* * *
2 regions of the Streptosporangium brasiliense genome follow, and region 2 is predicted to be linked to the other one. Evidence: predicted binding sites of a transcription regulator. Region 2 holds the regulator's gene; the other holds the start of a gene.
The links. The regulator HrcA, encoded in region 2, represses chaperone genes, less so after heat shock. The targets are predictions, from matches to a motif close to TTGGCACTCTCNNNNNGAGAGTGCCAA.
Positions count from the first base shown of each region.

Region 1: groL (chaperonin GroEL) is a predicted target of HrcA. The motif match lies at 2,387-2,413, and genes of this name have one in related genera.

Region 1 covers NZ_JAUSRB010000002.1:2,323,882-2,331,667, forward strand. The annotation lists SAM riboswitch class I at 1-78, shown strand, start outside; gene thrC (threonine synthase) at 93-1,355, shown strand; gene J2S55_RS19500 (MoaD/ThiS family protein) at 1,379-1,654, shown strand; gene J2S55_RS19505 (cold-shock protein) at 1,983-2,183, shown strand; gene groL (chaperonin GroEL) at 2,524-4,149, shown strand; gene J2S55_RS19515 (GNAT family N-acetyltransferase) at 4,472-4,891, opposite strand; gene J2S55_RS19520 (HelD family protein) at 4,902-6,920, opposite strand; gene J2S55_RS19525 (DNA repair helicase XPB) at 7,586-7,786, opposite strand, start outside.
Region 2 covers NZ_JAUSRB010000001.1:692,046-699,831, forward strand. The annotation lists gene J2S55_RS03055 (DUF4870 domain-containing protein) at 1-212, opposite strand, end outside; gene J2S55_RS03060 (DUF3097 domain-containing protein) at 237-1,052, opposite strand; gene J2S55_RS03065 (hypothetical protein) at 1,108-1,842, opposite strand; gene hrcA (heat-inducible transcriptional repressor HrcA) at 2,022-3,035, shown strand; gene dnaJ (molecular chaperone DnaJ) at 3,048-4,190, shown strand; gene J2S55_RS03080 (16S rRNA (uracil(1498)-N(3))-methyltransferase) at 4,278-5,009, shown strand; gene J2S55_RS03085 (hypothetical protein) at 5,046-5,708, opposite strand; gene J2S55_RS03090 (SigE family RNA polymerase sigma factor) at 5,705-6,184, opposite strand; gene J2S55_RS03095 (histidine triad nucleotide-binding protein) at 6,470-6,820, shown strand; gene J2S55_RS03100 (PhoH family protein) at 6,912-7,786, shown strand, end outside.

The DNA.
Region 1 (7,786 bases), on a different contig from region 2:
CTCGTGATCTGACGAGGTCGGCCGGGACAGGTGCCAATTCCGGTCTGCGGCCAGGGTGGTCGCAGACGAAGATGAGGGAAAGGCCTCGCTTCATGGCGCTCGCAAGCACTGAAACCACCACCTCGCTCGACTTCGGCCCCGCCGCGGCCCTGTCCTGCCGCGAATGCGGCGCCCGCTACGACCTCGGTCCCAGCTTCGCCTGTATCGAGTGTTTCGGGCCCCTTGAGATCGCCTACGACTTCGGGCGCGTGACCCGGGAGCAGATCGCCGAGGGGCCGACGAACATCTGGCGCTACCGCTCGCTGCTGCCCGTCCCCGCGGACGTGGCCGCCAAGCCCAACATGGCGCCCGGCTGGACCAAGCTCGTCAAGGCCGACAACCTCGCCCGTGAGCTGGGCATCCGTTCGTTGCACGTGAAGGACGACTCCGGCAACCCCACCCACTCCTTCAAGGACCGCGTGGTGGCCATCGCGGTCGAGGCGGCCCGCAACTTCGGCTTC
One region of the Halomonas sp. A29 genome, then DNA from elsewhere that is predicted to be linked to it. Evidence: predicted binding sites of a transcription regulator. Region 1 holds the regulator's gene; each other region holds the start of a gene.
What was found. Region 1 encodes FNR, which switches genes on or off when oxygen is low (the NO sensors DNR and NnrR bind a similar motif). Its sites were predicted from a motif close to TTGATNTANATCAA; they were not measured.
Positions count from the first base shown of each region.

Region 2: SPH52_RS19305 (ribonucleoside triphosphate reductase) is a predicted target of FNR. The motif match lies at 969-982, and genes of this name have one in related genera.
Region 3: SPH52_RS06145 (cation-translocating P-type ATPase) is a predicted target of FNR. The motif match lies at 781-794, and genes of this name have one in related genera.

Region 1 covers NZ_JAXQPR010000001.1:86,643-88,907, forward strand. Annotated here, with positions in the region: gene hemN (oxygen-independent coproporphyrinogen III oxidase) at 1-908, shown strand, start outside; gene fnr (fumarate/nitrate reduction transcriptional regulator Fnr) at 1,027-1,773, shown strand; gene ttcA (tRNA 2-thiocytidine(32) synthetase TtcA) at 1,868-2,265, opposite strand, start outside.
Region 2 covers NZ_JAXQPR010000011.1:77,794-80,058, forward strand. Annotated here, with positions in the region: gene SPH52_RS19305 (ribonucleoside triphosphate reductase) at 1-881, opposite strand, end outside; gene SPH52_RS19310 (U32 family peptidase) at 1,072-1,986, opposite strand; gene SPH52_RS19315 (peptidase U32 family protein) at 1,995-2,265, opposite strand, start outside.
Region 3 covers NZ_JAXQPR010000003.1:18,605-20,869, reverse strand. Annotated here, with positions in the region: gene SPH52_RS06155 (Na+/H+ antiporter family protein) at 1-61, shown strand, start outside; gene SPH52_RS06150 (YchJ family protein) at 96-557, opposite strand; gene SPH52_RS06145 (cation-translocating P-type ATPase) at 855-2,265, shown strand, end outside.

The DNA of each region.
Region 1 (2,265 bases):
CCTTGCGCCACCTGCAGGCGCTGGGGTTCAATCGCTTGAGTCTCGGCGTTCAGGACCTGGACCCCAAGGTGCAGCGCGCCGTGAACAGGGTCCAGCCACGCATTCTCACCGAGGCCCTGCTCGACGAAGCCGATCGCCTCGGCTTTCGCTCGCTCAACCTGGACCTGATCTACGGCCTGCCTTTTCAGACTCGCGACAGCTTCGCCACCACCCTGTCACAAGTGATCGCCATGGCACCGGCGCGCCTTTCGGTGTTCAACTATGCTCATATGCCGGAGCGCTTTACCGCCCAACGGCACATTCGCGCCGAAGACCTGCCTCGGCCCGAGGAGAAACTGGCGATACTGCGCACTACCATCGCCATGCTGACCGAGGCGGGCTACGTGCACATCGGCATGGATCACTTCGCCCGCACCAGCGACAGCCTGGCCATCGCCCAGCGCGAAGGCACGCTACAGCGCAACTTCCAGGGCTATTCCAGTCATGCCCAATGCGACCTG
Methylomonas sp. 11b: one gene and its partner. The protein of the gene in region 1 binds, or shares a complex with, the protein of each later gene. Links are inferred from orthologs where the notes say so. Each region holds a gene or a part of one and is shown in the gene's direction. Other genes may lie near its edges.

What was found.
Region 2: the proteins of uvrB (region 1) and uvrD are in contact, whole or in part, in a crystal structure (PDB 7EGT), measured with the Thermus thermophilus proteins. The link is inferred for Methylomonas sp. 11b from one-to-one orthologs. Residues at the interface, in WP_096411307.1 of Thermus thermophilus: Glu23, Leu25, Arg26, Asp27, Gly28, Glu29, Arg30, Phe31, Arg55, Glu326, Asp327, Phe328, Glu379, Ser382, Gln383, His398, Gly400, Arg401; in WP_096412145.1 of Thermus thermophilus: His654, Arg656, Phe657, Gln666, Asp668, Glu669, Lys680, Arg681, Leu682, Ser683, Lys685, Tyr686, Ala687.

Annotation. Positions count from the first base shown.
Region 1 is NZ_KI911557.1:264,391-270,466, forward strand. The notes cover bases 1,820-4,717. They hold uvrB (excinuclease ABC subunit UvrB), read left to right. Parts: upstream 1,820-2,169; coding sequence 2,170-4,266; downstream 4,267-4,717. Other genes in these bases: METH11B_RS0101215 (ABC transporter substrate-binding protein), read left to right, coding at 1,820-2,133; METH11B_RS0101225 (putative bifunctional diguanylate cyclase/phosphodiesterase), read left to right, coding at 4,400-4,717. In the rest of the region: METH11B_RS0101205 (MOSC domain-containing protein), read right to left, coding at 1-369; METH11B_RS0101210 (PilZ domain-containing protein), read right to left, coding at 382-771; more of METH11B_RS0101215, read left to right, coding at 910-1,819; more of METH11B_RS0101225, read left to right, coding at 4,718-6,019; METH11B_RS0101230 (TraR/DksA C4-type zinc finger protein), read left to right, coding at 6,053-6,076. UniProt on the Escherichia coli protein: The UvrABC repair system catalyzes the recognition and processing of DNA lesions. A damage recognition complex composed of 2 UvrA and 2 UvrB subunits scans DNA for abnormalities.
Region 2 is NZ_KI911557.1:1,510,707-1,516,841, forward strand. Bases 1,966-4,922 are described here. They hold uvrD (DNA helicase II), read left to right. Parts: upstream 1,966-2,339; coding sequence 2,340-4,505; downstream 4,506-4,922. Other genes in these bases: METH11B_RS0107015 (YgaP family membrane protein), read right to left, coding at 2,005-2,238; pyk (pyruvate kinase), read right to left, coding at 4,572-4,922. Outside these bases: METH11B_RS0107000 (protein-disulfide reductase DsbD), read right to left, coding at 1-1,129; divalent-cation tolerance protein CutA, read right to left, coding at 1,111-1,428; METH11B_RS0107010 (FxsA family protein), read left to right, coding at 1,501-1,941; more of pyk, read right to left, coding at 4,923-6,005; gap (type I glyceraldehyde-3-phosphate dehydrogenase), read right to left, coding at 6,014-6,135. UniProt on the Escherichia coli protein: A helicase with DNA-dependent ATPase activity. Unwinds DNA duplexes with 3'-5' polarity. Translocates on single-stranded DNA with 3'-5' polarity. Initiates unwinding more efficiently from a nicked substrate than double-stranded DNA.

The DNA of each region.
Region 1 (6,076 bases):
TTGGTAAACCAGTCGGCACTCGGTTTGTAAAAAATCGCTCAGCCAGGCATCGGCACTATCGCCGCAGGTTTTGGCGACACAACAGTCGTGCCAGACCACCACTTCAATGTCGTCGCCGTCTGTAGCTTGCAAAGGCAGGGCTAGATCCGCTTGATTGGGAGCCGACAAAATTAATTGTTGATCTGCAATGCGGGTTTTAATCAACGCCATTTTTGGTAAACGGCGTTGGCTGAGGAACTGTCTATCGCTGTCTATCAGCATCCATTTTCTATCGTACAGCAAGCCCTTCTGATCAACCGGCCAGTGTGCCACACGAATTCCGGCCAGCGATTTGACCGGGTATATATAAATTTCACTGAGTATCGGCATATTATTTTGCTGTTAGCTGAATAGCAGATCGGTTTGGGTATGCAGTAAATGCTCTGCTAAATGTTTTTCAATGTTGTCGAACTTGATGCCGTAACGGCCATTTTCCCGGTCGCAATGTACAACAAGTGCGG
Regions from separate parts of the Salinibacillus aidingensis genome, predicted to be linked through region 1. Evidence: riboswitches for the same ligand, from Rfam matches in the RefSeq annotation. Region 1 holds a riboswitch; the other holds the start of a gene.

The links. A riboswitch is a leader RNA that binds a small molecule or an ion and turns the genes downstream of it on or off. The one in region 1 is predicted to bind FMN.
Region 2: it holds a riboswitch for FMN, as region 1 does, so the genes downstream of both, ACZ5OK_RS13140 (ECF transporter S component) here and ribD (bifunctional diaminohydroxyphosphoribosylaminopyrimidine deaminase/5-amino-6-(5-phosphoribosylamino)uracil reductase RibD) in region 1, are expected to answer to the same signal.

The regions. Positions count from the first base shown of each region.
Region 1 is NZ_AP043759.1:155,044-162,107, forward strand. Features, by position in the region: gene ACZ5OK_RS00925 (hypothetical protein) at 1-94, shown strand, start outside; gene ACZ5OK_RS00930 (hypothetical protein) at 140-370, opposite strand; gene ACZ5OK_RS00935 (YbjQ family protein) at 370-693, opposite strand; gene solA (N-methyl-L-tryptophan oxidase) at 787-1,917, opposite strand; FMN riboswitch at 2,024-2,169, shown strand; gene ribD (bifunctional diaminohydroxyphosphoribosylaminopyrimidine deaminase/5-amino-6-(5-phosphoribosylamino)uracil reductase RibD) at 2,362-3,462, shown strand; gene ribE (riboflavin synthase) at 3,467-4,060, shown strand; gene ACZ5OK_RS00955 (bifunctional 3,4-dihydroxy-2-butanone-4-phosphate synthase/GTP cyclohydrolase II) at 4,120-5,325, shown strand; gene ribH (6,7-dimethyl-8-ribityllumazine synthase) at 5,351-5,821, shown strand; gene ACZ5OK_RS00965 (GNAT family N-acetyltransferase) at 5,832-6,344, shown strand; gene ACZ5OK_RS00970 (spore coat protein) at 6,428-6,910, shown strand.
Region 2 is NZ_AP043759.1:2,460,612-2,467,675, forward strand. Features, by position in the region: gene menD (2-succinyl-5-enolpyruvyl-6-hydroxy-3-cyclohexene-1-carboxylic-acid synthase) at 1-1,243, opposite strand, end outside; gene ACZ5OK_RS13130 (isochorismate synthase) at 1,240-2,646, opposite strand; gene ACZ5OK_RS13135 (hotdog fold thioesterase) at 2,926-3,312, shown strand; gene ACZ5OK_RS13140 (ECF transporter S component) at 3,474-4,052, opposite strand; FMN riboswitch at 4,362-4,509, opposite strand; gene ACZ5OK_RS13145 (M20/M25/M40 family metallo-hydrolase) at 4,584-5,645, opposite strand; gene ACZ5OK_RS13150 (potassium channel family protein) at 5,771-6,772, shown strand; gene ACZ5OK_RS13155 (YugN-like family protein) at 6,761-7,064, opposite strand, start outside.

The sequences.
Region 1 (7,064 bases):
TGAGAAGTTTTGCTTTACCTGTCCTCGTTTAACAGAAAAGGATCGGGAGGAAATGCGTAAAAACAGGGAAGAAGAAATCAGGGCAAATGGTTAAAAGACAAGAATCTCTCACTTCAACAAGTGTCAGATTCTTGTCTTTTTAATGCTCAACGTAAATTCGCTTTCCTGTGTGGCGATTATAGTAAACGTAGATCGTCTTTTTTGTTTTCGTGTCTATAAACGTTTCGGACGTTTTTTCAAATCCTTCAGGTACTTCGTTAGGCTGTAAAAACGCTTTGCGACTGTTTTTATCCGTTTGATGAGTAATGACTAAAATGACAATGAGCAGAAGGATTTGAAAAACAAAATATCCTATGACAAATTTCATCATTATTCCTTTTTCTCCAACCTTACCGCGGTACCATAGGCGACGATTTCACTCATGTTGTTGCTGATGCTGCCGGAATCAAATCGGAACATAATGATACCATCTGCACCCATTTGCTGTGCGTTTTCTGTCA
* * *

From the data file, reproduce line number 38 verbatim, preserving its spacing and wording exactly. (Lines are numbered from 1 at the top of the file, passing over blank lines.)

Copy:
TGAGAAGTTTTGCTTTACCTGTCCTCGTTTAACAGAAAAGGATCGGGAGGAAATGCGTAAAAACAGGGAAGAAGAAATCAGGGCAAATGGTTAAAAGACAAGAATCTCTCACTTCAACAAGTGTCAGATTCTTGTCTTTTTAATGCTCAACGTAAATTCGCTTTCCTGTGTGGCGATTATAGTAAACGTAGATCGTCTTTTTTGTTTTCGTGTCTATAAACGTTTCGGACGTTTTTTCAAATCCTTCAGGTACTTCGTTAGGCTGTAAAAACGCTTTGCGACTGTTTTTATCCGTTTGATGAGTAATGACTAAAATGACAATGAGCAGAAGGATTTGAAAAACAAAATATCCTATGACAAATTTCATCATTATTCCTTTTTCTCCAACCTTACCGCGGTACCATAGGCGACGATTTCACTCATGTTGTTGCTGATGCTGCCGGAATCAAATCGGAACATAATGATACCATCTGCACCCATTTGCTGTGCGTTTTCTGTCA